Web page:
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Forget the NFL, the NCAA’s Marijuana Policy Might Be Worse

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PHOTO Tammy Anthony Baker

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Forget the NFL, the NCAA’s Marijuana Policy Might Be Worse

The NCAA ruled that a Georgia high-school football star was preemptively banned from playing college football because he uses CBD oil for his seizures, revealing yet another flaw with marijuana policies in American sports.

Back in February, CJ Harris was good enough at football to play at an elite college. Harris didn’t get a scholarship to Auburn University, but after receiving word that he’d be welcome to campus as a “preferred walk-on,” he was near-guaranteed a spot on the team — and, possibly, the opportunity to play for a scholarship.

This was significant — both for Harris and for medical cannabis in Georgia, for which he served as a convenient and ideal poster child.

Seizures increasing in frequency had jeopardized Harris’s early athletics career until Georgia lawmakers legalized high CBD oil as a treatment. The drug worked, as it has for many others, and allowed Harris to play well enough for Warner Robins High School to get the friendly nod from Auburn.

Now it’s May, and Harris, who graduated from Warner Robins this week, is still good enough at football — but he won’t be playing at Auburn. Not Auburn, and not anywhere else.

According to a version of a story that’s been picked up by CNN, Harris was informed by Auburn coaches that the cannabis oil — his use of which had been publicized by a state lawmaker back in Georgia — means he’s ineligible to play college football.


The NCAA’s Marijuana Policy

According to WGXA, a CNN affiliate in Georgia, Harris’s father was informed by Auburn’s medical staff that his son’s cannabis-oil treatment renders him unable to play.

It’s unclear whether this was because of requisite drug tests. CBD oil has less than 0.3 percent THC, the threshold that determines whether the cannabis sativa plant qualifies as hemp or marijuana, in the eyes of the law. According to the most recent copy of the NCAA’s drug-testing guidelines, a positive drug test for cannabis is the presence of 15 nanograms of THC metabolites per milliliter of urine (15 ng/ml).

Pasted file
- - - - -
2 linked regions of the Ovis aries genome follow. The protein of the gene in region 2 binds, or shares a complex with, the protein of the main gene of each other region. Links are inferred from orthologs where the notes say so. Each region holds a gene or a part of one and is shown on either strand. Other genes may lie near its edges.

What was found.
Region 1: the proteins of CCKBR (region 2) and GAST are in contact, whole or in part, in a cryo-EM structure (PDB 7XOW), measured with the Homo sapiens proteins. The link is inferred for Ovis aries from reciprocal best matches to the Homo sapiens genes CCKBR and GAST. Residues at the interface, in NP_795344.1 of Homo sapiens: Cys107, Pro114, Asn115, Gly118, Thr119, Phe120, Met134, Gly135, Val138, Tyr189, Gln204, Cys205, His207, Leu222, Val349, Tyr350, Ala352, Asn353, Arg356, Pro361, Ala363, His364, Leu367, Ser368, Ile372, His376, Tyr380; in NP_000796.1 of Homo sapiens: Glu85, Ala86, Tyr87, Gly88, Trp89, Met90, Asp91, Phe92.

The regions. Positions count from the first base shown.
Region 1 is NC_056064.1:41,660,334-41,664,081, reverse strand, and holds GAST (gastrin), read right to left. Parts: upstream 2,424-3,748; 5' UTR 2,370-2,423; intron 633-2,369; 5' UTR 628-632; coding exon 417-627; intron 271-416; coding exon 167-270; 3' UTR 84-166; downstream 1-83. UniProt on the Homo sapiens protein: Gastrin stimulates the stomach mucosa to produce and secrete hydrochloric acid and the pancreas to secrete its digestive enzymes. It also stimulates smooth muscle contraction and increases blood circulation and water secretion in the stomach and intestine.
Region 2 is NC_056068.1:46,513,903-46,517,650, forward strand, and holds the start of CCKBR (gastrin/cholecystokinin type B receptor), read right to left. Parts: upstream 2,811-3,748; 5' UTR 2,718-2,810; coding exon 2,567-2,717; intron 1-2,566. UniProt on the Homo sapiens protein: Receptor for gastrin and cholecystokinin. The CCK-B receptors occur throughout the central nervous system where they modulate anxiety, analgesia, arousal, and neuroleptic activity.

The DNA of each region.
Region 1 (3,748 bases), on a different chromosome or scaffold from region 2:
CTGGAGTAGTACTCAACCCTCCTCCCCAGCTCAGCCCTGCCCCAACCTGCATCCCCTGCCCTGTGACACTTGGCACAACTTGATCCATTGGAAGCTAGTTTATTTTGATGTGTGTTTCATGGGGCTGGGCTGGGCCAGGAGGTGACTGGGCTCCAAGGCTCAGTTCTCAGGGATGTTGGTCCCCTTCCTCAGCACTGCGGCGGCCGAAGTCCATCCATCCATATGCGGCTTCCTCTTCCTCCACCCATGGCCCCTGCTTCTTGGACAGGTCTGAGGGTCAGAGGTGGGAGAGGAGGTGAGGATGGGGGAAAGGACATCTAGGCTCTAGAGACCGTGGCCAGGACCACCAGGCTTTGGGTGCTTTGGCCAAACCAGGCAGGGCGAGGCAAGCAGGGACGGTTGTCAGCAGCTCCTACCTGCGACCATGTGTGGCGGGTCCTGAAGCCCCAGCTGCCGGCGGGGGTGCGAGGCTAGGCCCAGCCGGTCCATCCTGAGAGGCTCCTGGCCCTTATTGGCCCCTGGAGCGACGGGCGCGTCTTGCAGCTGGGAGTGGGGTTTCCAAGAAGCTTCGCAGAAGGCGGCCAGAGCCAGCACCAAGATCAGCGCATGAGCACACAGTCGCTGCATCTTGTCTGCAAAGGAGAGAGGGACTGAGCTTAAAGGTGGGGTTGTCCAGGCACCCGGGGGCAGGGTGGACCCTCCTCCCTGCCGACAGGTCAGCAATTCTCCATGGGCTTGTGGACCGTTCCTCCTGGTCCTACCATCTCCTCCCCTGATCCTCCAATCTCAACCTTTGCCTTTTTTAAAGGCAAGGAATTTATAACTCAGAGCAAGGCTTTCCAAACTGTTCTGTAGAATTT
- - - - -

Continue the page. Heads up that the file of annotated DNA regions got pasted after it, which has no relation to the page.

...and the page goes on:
It doesn’t appear that Harris has been drug-tested, but this appears to be the NCAA’s logic: high-CBD, low-THC cannabis oil — a neuroprotectant that preliminary studies have shown has value in treating brain injuries, which are health problems common to football players — is not appropriate for a football player to use.

“While the NCAA committee that oversees health and safety issues has discussed medical marijuana and CBD products at recent meetings, it has not recommended changes to NCAA policy,” NCAA spokesman Christopher Radford told the Ledger-Enquirer. “This means that THC is still classified as a banned drug for student-athletes.” And, thus, not an allowed medication for a college football player.

Harris stayed buoyant and positive, as befits a teenager who quotes the Bible on his Twitter page. He told reporters he’s looking for junior colleges or other programs outside of NCAA rules and left the chorus of outrage for others. Former NCAA coaches, epilepsy advocacy groups, and others have all blasted Harris’s reversal of fortune.

The Confusion Around CJ Harris’s Case

On Wednesday, Auburn coach Gus Malzahn added more confusion to the matter by claiming that Harris’s eligible-ineligible progression had nothing to do with marijuana, but that he simply “wasn’t cleared by our medical staff,” according to the Ledger-Inquirer.

“It didn’t have anything to do with anything else like some people reported,” added Malzhan, who didn’t offer a specific counter-narrative.

Something doesn’t quite add up. When reached by TMZ, Curtis Harris, CJ’s father, didn’t specify the exact reason why Auburn changed their minds. But, luckily for our purposes, the NCAA’s intractability makes for a convenient villain. Despite reports of upwards of 60 percent of student-athletes smoking cannabis on their off-hours, something being upfront and honest about their medical marijuana use is an easy mark.

Auburn still has to fully explain its decision, and Curtis Harris’s sudden taciturn turn in his TMZ interview begs further questions.

But the message is clear: if you’re an “out” medical-marijuana patient, you can forget about the NCAA. This will just mean fewer athletes willing to go public — and, possibly, a few more willing to further sacrifice their health to help the NCAA bank $1.1 billion a year.

TELL US, do you think football players should be able to take cannabis oil?

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